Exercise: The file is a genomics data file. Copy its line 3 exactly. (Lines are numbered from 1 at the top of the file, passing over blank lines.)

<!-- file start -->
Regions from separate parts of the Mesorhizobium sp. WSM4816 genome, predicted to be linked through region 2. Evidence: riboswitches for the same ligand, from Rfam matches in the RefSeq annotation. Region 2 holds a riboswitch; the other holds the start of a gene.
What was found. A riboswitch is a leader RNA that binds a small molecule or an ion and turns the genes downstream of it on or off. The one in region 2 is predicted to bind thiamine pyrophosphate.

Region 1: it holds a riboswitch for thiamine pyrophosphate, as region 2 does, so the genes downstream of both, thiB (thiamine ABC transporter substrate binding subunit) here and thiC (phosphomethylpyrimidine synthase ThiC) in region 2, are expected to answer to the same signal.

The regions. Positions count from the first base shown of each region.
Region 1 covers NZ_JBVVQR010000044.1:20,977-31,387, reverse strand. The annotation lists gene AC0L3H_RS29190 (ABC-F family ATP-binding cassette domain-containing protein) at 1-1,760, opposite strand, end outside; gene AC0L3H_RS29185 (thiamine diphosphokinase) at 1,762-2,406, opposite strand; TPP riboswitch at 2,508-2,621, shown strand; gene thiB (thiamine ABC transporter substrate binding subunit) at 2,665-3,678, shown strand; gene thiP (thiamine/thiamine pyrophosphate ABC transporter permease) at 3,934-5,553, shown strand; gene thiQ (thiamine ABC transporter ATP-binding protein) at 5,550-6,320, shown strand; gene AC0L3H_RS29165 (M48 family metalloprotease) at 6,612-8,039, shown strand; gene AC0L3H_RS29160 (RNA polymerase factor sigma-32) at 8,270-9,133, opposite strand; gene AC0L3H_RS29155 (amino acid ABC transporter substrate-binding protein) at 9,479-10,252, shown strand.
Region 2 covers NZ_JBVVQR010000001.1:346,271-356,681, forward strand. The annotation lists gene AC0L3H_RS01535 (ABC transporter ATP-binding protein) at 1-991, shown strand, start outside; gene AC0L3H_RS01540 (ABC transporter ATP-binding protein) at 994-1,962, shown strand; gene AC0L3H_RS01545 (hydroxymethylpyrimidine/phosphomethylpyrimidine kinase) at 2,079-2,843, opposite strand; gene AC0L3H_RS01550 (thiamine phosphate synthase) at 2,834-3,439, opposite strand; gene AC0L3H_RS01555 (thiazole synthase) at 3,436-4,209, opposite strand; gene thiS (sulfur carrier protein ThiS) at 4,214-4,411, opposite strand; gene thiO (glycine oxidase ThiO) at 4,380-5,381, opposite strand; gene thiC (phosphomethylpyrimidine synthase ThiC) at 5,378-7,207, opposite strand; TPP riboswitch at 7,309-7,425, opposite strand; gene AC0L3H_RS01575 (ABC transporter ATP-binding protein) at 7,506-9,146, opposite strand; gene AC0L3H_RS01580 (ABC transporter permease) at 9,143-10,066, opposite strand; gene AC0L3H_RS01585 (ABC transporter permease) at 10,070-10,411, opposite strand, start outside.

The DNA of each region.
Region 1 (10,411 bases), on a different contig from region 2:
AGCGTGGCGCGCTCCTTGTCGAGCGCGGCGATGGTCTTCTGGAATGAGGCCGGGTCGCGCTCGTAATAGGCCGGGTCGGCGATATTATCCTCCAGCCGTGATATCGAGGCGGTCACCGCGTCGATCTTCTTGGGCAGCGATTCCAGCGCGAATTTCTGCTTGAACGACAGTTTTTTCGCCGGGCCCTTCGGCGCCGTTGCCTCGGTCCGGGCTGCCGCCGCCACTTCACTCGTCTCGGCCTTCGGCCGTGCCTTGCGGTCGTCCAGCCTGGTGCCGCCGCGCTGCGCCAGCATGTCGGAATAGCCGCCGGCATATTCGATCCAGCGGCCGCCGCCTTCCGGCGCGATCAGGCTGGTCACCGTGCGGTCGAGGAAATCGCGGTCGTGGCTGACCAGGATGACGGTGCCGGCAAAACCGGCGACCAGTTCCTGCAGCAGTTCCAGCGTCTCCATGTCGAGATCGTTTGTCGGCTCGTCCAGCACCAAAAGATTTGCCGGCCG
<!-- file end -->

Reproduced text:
Region 1: it holds a riboswitch for thiamine pyrophosphate, as region 2 does, so the genes downstream of both, thiB (thiamine ABC transporter substrate binding subunit) here and thiC (phosphomethylpyrimidine synthase ThiC) in region 2, are expected to answer to the same signal.